Highlights of the March Sky 2019

Highlights banner2





• MARCH 1 – Look for a waning crescent moon next to the planet Saturn in the dawn sky.






First color photo of the surface of Venus




In 1982, Soviet spacecraft Venera 13 returns the first color photographs of the surface of Venus.







• MARCH 2 –  The crescent moon is just to the right (west) of the bright planet Venus in the dawn sky.

 • MARCH 4 – The moon is at apogee, the most distant point in its orbit for the month, at 5:26 A.M CST, at a distance of 252,519 miles

• MARCH 6 Moon is at New Phase.





• MARCH 7 OBSERVING CHALLENGE: At 6:30 PM, go outside and face west to see if you can spot a thin sliver of crescent moon a few degrees to the left (east) of the planet Mercury.   You will need an observing location that can give you as low a view to the horizon as possible as well as a cloud free sky. By 7:00 PM the moon and Mercury will probably be too low in the sky to be seen. Binoculars will be a big help in locating your targets.






• MARCH 8 In 1979, NASA scientist Linda Morabito discovers active volcanoes on Jupiter’s moon Io from the Voyager 1 flyby.

• MARCH 10 Daylight Savings Time begins, move your clocks ahead by one hour.








• MARCH 11 The crescent moon is a little more than six degrees to the east of the planet Mars.











• MARCH 12 Look for the moon to the lower right of the Hyades, an open star cluster in Taurus.








William Herschel discovers the planet Uranus in 1781.

• MARCH 14 The moon is now at first quarter.





• MARCH 16 Caroline Herschel is born in 1750. While Caroline devoted much of her professional life as an assistant to her more famous brother, William, she was a first rate astronomer of her own, having discovered numerous comets and deep sky objects such as Messier 110, a satellite galaxy of the Andromeda Galaxy, Messier 31. Additionally, she worked assiduously on the catalog of deep sky objects being compiled by William and his son John. This catalog, known as the New General Catalog (NGC) is still in use today.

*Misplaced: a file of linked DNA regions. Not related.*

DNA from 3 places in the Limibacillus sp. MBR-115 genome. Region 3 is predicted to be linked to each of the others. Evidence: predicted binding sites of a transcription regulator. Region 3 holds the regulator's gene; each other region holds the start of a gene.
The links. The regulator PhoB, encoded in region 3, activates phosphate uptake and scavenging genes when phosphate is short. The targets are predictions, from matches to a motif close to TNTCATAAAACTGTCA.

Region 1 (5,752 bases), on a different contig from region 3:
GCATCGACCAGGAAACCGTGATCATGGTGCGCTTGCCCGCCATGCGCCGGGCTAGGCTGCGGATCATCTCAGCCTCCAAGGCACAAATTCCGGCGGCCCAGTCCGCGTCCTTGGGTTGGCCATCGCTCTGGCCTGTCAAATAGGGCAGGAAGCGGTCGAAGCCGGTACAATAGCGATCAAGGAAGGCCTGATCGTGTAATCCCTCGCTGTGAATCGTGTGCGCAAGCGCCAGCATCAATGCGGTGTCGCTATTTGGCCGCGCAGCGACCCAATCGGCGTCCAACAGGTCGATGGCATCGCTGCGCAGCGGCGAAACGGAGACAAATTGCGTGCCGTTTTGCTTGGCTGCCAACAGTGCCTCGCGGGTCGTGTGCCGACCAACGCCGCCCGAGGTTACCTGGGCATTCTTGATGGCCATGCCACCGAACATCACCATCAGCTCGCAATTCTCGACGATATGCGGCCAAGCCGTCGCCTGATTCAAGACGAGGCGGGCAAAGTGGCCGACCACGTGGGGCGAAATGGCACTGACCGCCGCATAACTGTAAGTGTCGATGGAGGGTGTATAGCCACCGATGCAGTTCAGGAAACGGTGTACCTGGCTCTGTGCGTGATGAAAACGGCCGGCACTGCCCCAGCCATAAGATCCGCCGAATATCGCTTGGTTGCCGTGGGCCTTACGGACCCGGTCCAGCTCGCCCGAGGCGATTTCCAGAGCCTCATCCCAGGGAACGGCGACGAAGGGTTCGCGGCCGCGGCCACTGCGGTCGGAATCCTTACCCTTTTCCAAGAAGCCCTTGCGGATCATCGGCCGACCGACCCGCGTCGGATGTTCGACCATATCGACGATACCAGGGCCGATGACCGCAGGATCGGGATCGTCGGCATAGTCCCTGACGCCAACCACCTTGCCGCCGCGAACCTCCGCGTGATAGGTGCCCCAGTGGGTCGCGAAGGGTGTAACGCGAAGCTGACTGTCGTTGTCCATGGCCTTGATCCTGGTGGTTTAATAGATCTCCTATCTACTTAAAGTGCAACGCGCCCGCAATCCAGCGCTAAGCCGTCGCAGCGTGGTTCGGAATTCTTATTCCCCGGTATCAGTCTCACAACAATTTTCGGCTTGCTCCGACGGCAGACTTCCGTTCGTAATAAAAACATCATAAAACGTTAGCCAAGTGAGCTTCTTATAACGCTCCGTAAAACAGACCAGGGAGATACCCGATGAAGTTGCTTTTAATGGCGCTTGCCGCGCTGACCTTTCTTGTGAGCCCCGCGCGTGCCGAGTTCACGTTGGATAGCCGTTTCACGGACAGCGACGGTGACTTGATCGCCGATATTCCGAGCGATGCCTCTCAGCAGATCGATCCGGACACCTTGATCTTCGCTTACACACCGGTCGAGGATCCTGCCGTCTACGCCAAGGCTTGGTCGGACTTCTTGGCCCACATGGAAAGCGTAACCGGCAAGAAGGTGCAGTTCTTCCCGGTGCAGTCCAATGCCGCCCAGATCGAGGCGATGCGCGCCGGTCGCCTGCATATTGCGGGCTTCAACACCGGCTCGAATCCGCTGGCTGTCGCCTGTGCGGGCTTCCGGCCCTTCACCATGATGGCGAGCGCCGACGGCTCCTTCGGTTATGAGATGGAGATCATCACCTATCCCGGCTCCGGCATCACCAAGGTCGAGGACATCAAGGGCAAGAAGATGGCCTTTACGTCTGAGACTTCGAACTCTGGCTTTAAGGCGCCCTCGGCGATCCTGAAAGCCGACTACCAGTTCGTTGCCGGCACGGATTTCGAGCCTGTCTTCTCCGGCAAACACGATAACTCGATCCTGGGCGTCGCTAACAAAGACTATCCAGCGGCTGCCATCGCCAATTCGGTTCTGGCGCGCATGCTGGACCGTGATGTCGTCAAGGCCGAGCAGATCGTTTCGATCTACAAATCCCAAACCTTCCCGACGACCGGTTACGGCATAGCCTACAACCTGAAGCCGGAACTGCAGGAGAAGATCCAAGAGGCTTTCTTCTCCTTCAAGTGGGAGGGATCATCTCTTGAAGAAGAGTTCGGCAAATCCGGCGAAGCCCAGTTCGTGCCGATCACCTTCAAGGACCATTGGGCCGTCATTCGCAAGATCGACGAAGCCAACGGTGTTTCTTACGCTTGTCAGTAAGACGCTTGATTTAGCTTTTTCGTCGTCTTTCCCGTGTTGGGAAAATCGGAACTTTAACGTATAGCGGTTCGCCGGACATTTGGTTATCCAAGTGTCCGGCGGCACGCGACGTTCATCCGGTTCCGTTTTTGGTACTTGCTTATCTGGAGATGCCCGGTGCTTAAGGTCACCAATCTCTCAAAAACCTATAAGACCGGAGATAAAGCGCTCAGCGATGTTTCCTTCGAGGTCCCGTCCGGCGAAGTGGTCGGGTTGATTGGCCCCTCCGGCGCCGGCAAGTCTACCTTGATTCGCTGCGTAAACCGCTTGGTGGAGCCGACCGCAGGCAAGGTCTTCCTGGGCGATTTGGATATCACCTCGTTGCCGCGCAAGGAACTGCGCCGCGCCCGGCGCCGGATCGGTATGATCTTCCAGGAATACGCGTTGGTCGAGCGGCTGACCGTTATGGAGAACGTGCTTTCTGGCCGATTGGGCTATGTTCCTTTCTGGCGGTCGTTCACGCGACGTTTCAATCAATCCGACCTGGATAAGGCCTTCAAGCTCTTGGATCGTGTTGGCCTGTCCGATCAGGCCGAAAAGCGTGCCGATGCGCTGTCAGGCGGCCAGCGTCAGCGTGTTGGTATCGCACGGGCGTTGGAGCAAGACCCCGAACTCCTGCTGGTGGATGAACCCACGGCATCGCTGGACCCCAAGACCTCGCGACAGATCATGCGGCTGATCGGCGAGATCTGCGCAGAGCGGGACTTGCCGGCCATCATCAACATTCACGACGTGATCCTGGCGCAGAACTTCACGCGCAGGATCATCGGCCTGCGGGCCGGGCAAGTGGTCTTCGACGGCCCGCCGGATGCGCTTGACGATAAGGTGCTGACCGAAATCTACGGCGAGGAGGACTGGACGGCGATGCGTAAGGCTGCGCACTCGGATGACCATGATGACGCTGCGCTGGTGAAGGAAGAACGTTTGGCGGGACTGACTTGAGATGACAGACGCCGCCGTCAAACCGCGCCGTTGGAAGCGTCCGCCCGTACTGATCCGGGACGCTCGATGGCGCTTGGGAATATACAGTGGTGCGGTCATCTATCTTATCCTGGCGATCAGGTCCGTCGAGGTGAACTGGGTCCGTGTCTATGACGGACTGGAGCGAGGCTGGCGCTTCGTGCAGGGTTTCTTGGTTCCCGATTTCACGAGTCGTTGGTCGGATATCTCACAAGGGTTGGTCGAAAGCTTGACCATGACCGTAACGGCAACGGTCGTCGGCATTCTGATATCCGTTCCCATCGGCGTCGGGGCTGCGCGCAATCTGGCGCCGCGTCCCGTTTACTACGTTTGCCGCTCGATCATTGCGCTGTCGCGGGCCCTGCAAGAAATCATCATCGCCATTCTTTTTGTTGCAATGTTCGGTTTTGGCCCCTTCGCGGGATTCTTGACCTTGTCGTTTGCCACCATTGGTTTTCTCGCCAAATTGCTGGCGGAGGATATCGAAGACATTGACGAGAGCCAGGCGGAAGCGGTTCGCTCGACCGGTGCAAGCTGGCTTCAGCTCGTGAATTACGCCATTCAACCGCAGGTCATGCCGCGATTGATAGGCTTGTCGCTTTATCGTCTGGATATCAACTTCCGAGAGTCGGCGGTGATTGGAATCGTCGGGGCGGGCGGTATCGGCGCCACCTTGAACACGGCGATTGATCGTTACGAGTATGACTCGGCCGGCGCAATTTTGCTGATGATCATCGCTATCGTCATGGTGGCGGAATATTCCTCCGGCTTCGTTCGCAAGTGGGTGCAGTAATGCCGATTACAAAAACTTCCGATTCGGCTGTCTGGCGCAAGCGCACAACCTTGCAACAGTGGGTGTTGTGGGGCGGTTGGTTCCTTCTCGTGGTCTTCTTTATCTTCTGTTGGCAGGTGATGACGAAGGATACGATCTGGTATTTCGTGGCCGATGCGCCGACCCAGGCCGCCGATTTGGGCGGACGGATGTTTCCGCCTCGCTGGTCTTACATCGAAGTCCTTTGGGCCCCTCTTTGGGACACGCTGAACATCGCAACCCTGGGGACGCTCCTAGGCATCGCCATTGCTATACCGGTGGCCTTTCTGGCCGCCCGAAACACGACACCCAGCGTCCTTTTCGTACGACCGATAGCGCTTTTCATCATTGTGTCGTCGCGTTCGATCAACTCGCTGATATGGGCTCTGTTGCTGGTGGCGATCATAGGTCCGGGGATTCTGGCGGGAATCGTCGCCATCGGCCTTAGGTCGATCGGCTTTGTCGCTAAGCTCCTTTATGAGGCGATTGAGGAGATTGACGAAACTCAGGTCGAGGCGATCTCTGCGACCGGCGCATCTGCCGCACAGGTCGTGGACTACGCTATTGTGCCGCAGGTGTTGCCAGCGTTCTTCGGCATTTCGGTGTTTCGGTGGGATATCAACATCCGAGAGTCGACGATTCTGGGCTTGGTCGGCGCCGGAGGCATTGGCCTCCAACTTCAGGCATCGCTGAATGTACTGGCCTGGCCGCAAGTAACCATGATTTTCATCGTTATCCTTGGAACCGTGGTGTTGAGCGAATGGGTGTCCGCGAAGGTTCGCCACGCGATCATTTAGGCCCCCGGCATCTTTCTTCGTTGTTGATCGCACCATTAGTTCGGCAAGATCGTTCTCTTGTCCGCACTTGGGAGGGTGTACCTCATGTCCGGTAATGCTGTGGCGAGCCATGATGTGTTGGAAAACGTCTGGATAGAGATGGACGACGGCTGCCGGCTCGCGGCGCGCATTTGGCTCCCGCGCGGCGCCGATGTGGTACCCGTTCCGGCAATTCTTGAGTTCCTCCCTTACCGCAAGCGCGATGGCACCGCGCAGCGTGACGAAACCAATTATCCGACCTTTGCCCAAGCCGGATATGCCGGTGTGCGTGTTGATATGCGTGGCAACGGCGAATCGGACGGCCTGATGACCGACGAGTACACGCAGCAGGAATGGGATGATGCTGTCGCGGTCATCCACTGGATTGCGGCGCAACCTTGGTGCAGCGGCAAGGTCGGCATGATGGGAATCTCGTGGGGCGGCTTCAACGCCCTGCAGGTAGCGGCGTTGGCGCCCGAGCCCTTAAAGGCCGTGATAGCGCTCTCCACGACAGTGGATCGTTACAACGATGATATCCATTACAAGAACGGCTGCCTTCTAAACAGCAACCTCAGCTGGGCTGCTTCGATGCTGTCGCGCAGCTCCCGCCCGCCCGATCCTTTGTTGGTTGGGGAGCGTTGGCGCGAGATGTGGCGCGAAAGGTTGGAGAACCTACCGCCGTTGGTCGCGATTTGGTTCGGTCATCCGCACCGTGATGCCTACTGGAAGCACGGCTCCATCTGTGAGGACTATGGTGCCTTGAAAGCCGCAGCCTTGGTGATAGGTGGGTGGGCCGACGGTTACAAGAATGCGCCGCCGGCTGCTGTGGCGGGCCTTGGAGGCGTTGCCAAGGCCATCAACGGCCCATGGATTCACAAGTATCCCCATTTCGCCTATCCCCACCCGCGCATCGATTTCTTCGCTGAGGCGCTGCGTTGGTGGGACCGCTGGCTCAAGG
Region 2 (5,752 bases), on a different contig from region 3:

• MARCH 18 The moon is just a couple of degrees to the NE of Regulus, alpha star in the constellation of Leo.








MARCH 20- Full moon

Vernal (Spring) Equinox begins at 4:58 PM CDT. The equinox represents the exact moment that the Sun appears to cross the celestial equator, the imaginary line that is a projection of Earth’s own equator onto the sky. On the equinoxes, the Earth’s northern and southern hemispheres are neither tilted away from or towards the Sun, consequently, both hemispheres receive the Sun’s rays equally. However, contrary to what you might hear in the media, the length of both day and night are not exactly equal.






• MARCH 22 Over the next two weeks, from a dark sky locale, it is possible to see the Zodiacal Light, in the western sky right after sunset. As the ecliptic is tilted up from the western horizon at this time, it can reveal a softly glowing pyramid-shaped light during the twilight hours. This faint light is sunlight being reflected off of comet and meteoroid dust within the inner solar system.








• MARCH 25 In 1655, Christiaan Huygens discovers Titan, largest moon of Saturn








• MARCH 27 Look south during the hours of dawn to see the moon right next to the planet Jupiter.


• MARCH 28 The moon is at last quarter.










• MARCH 29 The moon and Saturn form a tight conjunction in the dawn sky facing SE.










• MARCH 30/31 Look for Mars just to the left of the Pleiades, an open star cluster in the constellation of Taurus.

Posted in: News, Night Sky

Comments are closed.